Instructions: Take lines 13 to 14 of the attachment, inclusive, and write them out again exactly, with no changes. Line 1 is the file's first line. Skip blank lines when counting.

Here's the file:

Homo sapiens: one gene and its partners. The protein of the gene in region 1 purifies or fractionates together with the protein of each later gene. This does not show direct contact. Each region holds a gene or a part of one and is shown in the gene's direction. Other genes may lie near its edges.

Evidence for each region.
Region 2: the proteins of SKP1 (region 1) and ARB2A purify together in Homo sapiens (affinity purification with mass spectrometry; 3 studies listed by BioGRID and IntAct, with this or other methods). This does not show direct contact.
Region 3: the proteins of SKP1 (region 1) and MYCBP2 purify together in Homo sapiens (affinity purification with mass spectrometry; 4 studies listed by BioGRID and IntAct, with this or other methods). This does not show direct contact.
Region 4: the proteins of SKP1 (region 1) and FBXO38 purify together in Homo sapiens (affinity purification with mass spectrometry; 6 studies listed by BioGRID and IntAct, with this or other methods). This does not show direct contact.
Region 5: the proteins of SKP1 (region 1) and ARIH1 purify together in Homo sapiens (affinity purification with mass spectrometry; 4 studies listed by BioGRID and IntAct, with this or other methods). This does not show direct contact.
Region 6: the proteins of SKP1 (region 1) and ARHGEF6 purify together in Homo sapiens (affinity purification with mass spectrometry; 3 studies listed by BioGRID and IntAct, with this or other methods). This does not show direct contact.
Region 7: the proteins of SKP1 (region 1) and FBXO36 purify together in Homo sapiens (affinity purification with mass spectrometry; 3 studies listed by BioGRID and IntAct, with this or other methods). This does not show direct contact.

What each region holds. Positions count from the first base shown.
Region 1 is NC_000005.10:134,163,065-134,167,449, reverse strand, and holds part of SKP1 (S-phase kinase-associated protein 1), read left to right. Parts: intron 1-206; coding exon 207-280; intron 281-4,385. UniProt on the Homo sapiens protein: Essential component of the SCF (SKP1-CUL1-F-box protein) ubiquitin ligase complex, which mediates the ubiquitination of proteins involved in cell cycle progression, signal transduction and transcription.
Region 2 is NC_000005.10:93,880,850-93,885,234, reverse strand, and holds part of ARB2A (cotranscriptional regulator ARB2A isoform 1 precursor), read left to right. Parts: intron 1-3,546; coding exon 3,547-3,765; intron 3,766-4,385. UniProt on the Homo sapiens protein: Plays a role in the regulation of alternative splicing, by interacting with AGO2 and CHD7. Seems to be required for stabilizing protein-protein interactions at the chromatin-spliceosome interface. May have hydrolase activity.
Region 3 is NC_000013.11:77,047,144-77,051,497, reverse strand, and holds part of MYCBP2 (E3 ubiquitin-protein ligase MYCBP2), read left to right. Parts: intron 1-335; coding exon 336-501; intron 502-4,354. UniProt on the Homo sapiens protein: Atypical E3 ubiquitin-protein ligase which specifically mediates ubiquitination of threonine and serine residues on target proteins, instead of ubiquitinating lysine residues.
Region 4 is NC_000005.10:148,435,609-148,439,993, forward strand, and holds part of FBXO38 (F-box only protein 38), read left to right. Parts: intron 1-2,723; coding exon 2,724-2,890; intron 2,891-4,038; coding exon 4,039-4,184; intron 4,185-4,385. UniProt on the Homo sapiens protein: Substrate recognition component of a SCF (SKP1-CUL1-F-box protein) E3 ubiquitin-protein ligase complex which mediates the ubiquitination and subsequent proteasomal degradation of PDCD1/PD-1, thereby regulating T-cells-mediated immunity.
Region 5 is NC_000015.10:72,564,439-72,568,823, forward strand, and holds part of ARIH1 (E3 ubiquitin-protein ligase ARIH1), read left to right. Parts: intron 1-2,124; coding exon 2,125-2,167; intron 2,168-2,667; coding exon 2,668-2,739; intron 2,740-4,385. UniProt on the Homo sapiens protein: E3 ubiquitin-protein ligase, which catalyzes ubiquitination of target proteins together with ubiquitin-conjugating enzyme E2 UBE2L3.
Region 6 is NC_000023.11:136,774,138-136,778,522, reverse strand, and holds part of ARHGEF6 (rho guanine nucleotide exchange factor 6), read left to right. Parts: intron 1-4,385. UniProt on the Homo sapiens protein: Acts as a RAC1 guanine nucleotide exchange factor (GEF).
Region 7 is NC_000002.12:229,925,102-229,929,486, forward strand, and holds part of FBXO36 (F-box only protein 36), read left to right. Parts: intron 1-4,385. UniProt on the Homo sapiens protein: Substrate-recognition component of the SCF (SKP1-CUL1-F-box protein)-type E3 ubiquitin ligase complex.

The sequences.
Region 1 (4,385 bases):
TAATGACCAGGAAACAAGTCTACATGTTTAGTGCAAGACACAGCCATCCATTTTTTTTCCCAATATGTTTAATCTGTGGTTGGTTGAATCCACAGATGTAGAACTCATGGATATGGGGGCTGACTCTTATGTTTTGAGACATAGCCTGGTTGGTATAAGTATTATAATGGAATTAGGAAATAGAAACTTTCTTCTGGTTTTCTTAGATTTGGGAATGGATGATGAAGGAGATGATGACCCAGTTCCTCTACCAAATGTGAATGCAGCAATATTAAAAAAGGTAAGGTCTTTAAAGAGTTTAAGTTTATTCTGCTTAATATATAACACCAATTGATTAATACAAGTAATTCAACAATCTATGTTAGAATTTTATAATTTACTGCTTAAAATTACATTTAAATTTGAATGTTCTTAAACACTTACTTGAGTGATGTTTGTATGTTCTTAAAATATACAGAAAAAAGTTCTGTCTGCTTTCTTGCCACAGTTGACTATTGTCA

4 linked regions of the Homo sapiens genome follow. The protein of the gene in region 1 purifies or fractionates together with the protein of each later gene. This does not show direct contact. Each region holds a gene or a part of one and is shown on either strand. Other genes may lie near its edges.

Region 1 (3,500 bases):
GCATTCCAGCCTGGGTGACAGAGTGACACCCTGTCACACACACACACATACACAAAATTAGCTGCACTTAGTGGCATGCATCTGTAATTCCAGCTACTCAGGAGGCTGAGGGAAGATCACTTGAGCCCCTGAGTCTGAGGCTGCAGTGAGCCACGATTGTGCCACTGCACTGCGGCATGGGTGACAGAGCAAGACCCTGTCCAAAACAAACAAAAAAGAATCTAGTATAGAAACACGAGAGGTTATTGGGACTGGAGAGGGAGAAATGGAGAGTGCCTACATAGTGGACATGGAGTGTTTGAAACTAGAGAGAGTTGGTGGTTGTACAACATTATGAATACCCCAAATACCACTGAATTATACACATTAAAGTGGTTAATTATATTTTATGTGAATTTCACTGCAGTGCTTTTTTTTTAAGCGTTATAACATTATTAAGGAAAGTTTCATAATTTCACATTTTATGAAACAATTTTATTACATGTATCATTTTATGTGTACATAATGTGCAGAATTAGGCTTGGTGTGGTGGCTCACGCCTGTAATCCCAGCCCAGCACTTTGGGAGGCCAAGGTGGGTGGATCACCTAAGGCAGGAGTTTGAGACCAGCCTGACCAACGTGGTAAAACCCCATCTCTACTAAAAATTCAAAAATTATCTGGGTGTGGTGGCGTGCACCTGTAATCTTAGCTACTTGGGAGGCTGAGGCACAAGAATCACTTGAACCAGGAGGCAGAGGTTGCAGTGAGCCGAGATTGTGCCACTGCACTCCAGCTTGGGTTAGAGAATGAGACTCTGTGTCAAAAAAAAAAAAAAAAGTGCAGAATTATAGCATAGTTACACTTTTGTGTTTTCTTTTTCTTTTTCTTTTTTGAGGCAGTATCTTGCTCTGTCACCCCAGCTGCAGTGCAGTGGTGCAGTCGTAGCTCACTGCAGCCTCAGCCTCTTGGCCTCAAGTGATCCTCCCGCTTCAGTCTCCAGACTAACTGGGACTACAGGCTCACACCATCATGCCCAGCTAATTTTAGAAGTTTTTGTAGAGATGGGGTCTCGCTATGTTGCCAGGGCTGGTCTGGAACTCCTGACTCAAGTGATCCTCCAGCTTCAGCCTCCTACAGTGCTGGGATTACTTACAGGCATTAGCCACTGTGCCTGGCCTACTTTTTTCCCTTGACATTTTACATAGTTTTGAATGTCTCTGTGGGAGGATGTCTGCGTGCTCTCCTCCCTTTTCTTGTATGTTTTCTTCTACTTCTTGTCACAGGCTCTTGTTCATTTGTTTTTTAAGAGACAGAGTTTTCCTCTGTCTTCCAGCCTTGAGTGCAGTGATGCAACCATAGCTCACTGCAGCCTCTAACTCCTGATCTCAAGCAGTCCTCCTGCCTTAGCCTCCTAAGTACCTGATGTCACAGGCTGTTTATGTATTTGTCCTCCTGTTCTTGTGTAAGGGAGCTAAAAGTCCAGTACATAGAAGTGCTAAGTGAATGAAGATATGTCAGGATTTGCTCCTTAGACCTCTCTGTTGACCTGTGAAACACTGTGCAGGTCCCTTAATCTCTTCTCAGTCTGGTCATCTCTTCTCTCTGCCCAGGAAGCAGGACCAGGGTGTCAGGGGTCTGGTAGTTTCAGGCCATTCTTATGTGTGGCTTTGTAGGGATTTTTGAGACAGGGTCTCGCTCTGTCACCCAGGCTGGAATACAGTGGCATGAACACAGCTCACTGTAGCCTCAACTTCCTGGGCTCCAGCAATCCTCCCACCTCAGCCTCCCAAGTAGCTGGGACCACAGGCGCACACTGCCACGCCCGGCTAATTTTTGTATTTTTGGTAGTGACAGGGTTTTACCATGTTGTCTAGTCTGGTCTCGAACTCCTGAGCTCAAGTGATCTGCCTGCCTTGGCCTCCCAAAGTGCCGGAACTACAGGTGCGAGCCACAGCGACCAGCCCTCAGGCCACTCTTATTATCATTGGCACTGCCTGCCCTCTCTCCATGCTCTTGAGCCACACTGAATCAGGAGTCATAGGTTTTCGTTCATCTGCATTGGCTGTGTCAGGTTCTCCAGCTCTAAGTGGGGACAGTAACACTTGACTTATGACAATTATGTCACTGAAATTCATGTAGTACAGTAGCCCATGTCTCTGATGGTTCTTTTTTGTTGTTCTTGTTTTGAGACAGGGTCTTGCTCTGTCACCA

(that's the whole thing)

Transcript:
Region 4 is NC_000005.10:148,435,609-148,439,993, forward strand, and holds part of FBXO38 (F-box only protein 38), read left to right. Parts: intron 1-2,723; coding exon 2,724-2,890; intron 2,891-4,038; coding exon 4,039-4,184; intron 4,185-4,385. UniProt on the Homo sapiens protein: Substrate recognition component of a SCF (SKP1-CUL1-F-box protein) E3 ubiquitin-protein ligase complex which mediates the ubiquitination and subsequent proteasomal degradation of PDCD1/PD-1, thereby regulating T-cells-mediated immunity.
Region 5 is NC_000015.10:72,564,439-72,568,823, forward strand, and holds part of ARIH1 (E3 ubiquitin-protein ligase ARIH1), read left to right. Parts: intron 1-2,124; coding exon 2,125-2,167; intron 2,168-2,667; coding exon 2,668-2,739; intron 2,740-4,385. UniProt on the Homo sapiens protein: E3 ubiquitin-protein ligase, which catalyzes ubiquitination of target proteins together with ubiquitin-conjugating enzyme E2 UBE2L3.